The American League East shapes up to be the most interesting divisional race in baseball in August and September. As the calendar turns to August, the Baltimore Orioles, Toronto Blue Jays, and Boston Red Sox are separated by a mere game in the standings. While the Orioles have spent 100 days in first place this season, their lead and hold on the top of the division has looked tenuous over the past two weeks. All three teams have obvious flaws. All three teams have big question marks in their rotation, and the Red Sox and Blue Jays have holes in their bullpen.
With the trade deadline come and gone, these tightly-bunched contenders had a mostly quiet day. Most of Boston’s work was done in the prior weeks, trading for Drew Pomeranz and Brad Ziegler. Pomeranz has struggled in his first three starts with the Red Sox, while Ziegler has helped to stabilize a bullpen that is currently missing Carson Smith and Koji Uehara. All-Star closer Craig Kimbrel is back from the DL, but has not been his dominant self this season. Middle relief remained an area of need heading into the deadline, and the Red Sox made a minor move to acquire Fernando Abad, a lefty specialist who has held same-side hitters to a .163/.192/.265 line this year. Right-handers hit Abad fairly well when he pitched for the Minnesota Twins, but with the Red Sox, he should be cemented in the LOOGY role, never facing a right-handed batter.
Overall, the Red Sox attempted to address their team’s biggest weakness, the starting rotation, with Pomeranz, but he has not looked like himself so far since leaving San Diego. The left-hander has now far surpassed his career high in innings, and could face a dicey last two months of the season if fatigue sets in. The bullpen additions should help, with Ziegler being the more impactful pickup. The Red Sox made a run at Chris Sale of the Chicago White Sox, but did not pull the trigger on a deal that probably would have cost them a handful of top-10 prospects. With Pomeranz underwhelming so far, one more addition to the rotation must have been tempting.
The second-place Blue Jays, who appear to be the biggest threat to the Orioles’ hold on first place, had a blockbuster deadline last summer, acquiring David Price and Troy Tulowitzki, were much quieter this year. Their lineup is mostly complete, but Melvin Upton was acquired to help take some pressure off Jose Bautista in the field. Upton could also platoon with Michael Saunders, but Saunders has far outplayed a platoon role this year. The biggest question for the Blue Jays is their bullpen, and they targeted Scott Feldman to shore it up. He promptly took the loss in his first game with Toronto. Aaron Sanchez will make only a few more starts before moving to the ‘pen, so he should provide a dominant eighth-inning arm ahead of Roberto Osuna. That should answer the bullpen questions (assuming the young pitcher can handle the different stresses relief pitching places on his arm), but creates another hole in the rotation. The answer for that question, for now, is Francisco Liriano. The left-hander is having his worst season since 2012, and has a sky-high walk rate. It’s going to be a stretch for the Jays to turn him back into an effective pitcher in a very tough division. Overall, moving Sanchez to the bullpen and slotting Liriano in his spot in the rotation is more of a negative than anything else for Toronto. The health of Marco Estrada and the loss of Aaron Sanchez’s league-leading ERA from the rotation could spell trouble for the Blue Jays.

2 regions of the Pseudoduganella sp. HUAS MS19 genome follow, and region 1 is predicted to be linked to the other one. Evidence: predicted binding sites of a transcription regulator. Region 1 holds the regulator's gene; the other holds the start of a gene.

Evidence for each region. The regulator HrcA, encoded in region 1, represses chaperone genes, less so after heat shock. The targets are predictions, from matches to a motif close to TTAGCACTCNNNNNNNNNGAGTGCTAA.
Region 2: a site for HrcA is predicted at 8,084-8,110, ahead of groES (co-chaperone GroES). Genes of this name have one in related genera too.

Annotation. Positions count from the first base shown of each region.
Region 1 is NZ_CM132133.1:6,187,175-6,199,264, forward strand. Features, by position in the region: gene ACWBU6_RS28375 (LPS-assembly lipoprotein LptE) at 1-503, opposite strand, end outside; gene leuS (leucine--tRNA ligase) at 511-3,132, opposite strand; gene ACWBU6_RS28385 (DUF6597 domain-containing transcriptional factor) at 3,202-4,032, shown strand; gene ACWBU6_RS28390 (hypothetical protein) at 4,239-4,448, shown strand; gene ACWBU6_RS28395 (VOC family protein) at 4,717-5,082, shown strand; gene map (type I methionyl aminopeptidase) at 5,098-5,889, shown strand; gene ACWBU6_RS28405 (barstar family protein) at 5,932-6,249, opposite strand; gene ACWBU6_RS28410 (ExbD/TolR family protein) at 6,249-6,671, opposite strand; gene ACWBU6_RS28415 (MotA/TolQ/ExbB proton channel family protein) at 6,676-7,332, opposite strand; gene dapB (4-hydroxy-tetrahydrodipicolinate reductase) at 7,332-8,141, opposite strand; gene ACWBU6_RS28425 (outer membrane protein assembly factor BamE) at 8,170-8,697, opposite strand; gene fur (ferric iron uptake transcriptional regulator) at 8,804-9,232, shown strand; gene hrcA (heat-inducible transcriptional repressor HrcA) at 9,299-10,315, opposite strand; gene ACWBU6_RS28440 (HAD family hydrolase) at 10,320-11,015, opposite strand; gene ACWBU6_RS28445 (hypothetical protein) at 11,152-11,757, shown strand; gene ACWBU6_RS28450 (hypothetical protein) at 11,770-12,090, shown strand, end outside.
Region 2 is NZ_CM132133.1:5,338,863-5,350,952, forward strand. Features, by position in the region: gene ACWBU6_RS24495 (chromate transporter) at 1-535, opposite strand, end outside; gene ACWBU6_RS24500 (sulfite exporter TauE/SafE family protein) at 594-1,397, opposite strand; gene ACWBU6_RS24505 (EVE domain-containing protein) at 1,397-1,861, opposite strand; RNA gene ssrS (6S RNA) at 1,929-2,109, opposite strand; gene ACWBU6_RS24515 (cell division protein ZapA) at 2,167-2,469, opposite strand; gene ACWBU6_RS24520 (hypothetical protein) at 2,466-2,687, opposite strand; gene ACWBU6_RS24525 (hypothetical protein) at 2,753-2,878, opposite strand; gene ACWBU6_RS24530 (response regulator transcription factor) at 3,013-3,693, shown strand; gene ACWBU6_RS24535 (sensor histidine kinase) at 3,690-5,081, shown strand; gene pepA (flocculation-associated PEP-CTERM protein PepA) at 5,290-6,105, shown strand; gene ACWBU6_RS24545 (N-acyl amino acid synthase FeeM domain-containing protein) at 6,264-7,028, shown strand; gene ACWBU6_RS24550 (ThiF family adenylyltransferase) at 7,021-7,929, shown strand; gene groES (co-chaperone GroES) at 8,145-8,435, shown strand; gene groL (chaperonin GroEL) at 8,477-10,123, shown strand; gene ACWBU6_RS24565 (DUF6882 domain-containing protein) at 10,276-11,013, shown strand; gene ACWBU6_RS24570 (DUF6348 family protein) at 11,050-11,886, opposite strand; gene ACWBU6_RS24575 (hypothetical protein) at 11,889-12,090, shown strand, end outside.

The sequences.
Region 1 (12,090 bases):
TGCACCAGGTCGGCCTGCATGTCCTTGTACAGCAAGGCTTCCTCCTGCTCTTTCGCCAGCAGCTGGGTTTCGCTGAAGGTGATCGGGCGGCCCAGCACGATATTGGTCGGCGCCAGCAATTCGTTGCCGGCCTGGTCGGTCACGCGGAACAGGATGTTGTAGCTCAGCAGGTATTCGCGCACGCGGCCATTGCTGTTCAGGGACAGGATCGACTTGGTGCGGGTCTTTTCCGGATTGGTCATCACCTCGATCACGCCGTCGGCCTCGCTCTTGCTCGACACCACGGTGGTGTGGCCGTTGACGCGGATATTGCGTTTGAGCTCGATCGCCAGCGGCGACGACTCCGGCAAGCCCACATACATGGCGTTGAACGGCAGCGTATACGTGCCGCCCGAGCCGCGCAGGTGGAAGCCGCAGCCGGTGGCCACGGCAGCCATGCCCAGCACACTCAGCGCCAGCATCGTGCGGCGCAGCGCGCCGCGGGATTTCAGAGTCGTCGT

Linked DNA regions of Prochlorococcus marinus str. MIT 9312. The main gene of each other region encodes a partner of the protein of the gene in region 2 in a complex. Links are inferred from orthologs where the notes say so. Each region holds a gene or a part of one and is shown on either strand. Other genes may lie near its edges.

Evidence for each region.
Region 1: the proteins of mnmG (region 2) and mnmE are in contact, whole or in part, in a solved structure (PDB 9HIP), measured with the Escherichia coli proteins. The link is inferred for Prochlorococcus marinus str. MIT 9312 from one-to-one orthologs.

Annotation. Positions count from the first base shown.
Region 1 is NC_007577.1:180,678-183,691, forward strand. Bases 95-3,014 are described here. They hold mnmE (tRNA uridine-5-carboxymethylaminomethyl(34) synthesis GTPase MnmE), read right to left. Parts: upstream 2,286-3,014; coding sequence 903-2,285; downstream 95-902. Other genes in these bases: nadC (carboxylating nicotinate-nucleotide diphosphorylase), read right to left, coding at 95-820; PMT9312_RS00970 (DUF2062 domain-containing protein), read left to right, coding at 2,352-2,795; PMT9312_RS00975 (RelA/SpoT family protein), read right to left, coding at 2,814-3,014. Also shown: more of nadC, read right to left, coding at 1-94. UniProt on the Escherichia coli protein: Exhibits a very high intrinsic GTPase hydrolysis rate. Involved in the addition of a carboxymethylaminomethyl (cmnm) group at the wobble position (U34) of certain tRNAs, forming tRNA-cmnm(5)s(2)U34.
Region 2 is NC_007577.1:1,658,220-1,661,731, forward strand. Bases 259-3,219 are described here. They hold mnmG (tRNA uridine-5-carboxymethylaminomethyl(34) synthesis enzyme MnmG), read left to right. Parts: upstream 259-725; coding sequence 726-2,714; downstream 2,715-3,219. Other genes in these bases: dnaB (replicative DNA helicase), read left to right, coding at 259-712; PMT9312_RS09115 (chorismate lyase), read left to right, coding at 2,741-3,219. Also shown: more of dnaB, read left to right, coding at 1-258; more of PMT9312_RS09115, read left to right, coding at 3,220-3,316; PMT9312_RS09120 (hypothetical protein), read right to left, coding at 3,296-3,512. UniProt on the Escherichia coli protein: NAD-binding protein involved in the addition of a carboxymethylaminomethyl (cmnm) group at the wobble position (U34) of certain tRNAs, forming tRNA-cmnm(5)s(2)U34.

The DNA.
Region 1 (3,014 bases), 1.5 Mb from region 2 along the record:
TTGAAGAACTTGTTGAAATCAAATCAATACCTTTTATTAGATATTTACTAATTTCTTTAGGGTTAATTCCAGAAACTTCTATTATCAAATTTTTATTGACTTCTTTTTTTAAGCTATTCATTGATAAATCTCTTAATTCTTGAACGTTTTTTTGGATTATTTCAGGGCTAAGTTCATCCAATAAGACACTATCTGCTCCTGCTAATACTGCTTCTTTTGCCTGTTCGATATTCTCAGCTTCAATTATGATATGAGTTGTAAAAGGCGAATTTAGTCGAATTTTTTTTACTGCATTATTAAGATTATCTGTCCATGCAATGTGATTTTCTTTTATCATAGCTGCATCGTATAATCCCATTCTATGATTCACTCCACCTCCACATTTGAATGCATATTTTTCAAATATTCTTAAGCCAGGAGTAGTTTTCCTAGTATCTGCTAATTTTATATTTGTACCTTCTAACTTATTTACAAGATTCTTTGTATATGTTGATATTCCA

The team atop the division, the Orioles, had a big to-do list entering the trade deadline. The rotation has been awful all year long, and the offense has struggled of late. The bullpen also lacks a left-handed specialist. Of the three areas of need, the bullpen can be most easily overlooked as the core of Brad Brach, Darren O’Day, and Zach Britton effectively shut down hitters from both sides of the plate. The big answer for the rotation is Wade Miley, whose best quality (in the eyes of the Orioles) is his ability to throw a baseball with his left hand for close to six innings each time he takes the ball. Miley has actually been good in July, but his ERA for the season is still 4.98. Miley and Liriano are about the same in terms of value added to their respective new teams. Fan favorite Steve Pearce was brought back to the club, and should be used in conjunction with Hyun Soo Kim in left field and will see innings in right field when Mark Trumbo slides to DH. Pearce has crushed left-handed pitching this year, something the Orioles have struggled to do as a whole. If, God forbid, Chris Davis continues to strike out at an alarming clip, Pearce could even see some time at first base. These two moves were very low cost trades for an organization with very little to offer in terms of prospects.
On paper, the Red Sox appear to have gotten the biggest upgrade at the trade deadline in Drew Pomeranz, but he has not lived up to his billing so far. He has the potential to decide this division race. Same could be said of Miley and Liriano. If both are able to rise above their season-long struggles, the Orioles and Jays could come out on top. For a division race this close, and with rich ballclubs, the 2016 trade deadline was a snoozer (with the exception of the perfectly-executed fire sale in the Bronx). For the most part, the Orioles, Blue Jays, and Red Sox will have to continue dancing with the same teams they opened the season with back in April. That’s made for a very entertaining race so far, and the trend should hold for another two months.